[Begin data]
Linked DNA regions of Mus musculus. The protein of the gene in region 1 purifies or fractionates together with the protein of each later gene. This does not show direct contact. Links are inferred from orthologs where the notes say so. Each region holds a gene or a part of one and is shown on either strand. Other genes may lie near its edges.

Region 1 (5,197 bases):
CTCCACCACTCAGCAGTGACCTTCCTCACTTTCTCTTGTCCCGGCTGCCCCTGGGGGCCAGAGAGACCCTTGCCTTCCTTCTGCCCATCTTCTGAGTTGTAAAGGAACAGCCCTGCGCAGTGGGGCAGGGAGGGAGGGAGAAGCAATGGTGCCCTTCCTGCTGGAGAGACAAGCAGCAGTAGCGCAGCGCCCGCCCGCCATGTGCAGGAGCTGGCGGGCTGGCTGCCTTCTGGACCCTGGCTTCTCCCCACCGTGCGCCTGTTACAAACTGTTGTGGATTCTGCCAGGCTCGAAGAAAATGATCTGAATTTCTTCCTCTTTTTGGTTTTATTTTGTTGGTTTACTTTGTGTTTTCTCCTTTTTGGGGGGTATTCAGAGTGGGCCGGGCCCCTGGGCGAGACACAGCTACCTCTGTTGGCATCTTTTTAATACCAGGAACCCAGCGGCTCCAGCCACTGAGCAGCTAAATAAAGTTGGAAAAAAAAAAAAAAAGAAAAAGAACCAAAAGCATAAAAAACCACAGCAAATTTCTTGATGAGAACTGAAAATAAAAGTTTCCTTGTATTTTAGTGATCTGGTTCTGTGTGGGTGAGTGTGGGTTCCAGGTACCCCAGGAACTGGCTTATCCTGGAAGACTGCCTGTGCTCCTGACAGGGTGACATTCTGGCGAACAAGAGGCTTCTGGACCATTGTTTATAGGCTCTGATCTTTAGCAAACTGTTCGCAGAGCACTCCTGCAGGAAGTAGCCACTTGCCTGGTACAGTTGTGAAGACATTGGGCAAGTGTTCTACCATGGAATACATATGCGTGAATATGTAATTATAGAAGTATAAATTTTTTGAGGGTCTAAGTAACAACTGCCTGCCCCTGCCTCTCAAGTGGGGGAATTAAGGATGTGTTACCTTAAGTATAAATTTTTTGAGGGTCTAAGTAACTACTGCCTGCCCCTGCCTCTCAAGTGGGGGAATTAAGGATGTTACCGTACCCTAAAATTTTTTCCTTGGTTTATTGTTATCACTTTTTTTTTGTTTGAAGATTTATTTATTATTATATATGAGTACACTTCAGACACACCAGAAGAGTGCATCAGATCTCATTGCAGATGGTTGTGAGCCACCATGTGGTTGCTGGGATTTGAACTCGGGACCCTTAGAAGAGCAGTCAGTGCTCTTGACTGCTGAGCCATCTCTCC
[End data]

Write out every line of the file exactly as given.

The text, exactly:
Linked DNA regions of Mus musculus. The protein of the gene in region 1 purifies or fractionates together with the protein of each later gene. This does not show direct contact. Links are inferred from orthologs where the notes say so. Each region holds a gene or a part of one and is shown on either strand. Other genes may lie near its edges.

Region 1 (5,197 bases):
CTCCACCACTCAGCAGTGACCTTCCTCACTTTCTCTTGTCCCGGCTGCCCCTGGGGGCCAGAGAGACCCTTGCCTTCCTTCTGCCCATCTTCTGAGTTGTAAAGGAACAGCCCTGCGCAGTGGGGCAGGGAGGGAGGGAGAAGCAATGGTGCCCTTCCTGCTGGAGAGACAAGCAGCAGTAGCGCAGCGCCCGCCCGCCATGTGCAGGAGCTGGCGGGCTGGCTGCCTTCTGGACCCTGGCTTCTCCCCACCGTGCGCCTGTTACAAACTGTTGTGGATTCTGCCAGGCTCGAAGAAAATGATCTGAATTTCTTCCTCTTTTTGGTTTTATTTTGTTGGTTTACTTTGTGTTTTCTCCTTTTTGGGGGGTATTCAGAGTGGGCCGGGCCCCTGGGCGAGACACAGCTACCTCTGTTGGCATCTTTTTAATACCAGGAACCCAGCGGCTCCAGCCACTGAGCAGCTAAATAAAGTTGGAAAAAAAAAAAAAAAGAAAAAGAACCAAAAGCATAAAAAACCACAGCAAATTTCTTGATGAGAACTGAAAATAAAAGTTTCCTTGTATTTTAGTGATCTGGTTCTGTGTGGGTGAGTGTGGGTTCCAGGTACCCCAGGAACTGGCTTATCCTGGAAGACTGCCTGTGCTCCTGACAGGGTGACATTCTGGCGAACAAGAGGCTTCTGGACCATTGTTTATAGGCTCTGATCTTTAGCAAACTGTTCGCAGAGCACTCCTGCAGGAAGTAGCCACTTGCCTGGTACAGTTGTGAAGACATTGGGCAAGTGTTCTACCATGGAATACATATGCGTGAATATGTAATTATAGAAGTATAAATTTTTTGAGGGTCTAAGTAACAACTGCCTGCCCCTGCCTCTCAAGTGGGGGAATTAAGGATGTGTTACCTTAAGTATAAATTTTTTGAGGGTCTAAGTAACTACTGCCTGCCCCTGCCTCTCAAGTGGGGGAATTAAGGATGTTACCGTACCCTAAAATTTTTTCCTTGGTTTATTGTTATCACTTTTTTTTTGTTTGAAGATTTATTTATTATTATATATGAGTACACTTCAGACACACCAGAAGAGTGCATCAGATCTCATTGCAGATGGTTGTGAGCCACCATGTGGTTGCTGGGATTTGAACTCGGGACCCTTAGAAGAGCAGTCAGTGCTCTTGACTGCTGAGCCATCTCTCC